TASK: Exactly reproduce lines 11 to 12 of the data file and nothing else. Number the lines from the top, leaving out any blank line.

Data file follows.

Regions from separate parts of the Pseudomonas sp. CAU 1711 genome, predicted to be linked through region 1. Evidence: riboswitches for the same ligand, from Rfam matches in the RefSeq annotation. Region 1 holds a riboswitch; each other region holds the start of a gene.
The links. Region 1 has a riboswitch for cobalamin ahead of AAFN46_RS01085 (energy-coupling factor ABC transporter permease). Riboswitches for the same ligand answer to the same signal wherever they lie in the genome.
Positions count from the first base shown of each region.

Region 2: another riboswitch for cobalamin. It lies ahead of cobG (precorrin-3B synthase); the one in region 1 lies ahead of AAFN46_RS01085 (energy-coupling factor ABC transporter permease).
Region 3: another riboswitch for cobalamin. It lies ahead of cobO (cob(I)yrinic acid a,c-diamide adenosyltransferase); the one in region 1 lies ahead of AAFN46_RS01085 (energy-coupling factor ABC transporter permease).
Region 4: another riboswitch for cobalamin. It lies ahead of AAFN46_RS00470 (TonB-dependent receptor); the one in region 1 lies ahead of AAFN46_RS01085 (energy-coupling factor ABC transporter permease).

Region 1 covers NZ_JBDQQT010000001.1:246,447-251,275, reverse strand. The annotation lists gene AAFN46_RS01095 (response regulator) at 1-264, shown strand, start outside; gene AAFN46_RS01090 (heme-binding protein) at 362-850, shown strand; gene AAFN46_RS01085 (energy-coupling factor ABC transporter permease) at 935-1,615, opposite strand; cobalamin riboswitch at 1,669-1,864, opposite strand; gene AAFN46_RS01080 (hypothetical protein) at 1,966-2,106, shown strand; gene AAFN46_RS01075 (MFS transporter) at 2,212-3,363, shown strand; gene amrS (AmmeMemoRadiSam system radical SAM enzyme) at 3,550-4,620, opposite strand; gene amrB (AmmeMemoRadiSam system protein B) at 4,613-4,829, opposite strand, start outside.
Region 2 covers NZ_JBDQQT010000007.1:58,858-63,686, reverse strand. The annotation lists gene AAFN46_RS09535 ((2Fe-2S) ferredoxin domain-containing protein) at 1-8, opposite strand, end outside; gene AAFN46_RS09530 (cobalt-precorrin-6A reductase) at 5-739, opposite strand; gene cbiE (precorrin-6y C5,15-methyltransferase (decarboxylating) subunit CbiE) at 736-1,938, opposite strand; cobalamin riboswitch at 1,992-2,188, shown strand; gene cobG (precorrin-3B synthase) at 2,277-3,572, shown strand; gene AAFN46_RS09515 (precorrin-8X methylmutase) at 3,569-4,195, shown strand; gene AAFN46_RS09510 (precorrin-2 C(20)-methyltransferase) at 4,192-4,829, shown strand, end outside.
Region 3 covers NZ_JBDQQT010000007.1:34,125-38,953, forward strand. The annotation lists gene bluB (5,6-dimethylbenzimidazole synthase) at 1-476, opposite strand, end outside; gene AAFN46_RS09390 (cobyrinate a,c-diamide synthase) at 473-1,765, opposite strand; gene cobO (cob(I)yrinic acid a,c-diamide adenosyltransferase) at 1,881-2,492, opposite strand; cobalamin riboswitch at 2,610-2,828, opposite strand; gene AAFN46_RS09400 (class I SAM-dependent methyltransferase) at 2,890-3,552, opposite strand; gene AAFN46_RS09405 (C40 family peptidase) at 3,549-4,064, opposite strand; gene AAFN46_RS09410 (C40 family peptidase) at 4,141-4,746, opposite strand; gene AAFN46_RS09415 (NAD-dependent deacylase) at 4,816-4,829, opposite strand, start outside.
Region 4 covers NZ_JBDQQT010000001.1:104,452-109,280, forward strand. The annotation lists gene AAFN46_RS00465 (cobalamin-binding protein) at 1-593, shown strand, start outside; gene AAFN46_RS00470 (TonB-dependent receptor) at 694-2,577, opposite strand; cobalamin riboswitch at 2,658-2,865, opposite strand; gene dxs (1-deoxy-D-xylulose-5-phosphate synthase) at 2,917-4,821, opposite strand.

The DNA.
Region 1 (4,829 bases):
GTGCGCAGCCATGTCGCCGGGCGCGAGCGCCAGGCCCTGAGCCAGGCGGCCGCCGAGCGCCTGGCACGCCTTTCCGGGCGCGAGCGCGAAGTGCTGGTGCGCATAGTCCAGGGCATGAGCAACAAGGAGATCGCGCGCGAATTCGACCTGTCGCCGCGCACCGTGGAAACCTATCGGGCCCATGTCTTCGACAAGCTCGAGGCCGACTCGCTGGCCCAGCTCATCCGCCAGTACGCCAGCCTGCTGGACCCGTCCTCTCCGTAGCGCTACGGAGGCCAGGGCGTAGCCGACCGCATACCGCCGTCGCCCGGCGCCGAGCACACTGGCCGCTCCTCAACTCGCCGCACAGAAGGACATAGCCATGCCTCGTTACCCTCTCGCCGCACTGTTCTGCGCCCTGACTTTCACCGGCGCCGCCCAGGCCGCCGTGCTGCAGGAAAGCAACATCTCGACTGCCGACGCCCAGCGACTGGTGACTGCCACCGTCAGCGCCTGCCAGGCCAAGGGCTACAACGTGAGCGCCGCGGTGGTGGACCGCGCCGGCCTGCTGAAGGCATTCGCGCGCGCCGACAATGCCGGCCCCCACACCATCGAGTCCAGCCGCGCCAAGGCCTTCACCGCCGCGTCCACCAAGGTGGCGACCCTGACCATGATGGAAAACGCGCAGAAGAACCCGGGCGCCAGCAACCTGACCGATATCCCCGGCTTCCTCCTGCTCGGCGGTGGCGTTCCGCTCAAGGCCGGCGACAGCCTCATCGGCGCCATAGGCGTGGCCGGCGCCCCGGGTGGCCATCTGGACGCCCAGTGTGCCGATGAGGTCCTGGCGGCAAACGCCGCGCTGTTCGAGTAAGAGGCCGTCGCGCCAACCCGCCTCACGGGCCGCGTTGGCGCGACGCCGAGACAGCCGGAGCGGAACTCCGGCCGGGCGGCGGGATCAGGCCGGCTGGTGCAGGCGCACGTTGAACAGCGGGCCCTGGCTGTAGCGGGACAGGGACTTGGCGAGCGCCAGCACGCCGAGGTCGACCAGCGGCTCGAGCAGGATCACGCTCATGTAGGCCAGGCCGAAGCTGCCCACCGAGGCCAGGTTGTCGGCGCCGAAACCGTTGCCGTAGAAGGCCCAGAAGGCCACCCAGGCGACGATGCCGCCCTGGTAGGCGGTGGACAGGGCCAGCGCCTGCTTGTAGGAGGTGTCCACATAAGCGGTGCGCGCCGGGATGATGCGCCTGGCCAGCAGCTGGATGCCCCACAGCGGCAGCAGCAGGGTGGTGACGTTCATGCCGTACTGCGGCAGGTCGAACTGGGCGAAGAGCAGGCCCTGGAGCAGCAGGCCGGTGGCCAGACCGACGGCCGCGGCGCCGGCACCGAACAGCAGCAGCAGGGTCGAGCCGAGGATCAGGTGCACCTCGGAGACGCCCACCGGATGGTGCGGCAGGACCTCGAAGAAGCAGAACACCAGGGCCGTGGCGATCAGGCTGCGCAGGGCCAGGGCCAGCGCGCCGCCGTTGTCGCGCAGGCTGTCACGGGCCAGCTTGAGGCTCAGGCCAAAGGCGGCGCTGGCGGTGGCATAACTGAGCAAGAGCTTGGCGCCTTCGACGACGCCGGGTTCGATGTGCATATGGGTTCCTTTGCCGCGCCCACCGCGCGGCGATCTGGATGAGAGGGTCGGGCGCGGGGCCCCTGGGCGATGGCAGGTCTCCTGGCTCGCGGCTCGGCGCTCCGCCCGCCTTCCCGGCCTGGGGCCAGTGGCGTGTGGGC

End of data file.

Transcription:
The DNA.
Region 1 (4,829 bases):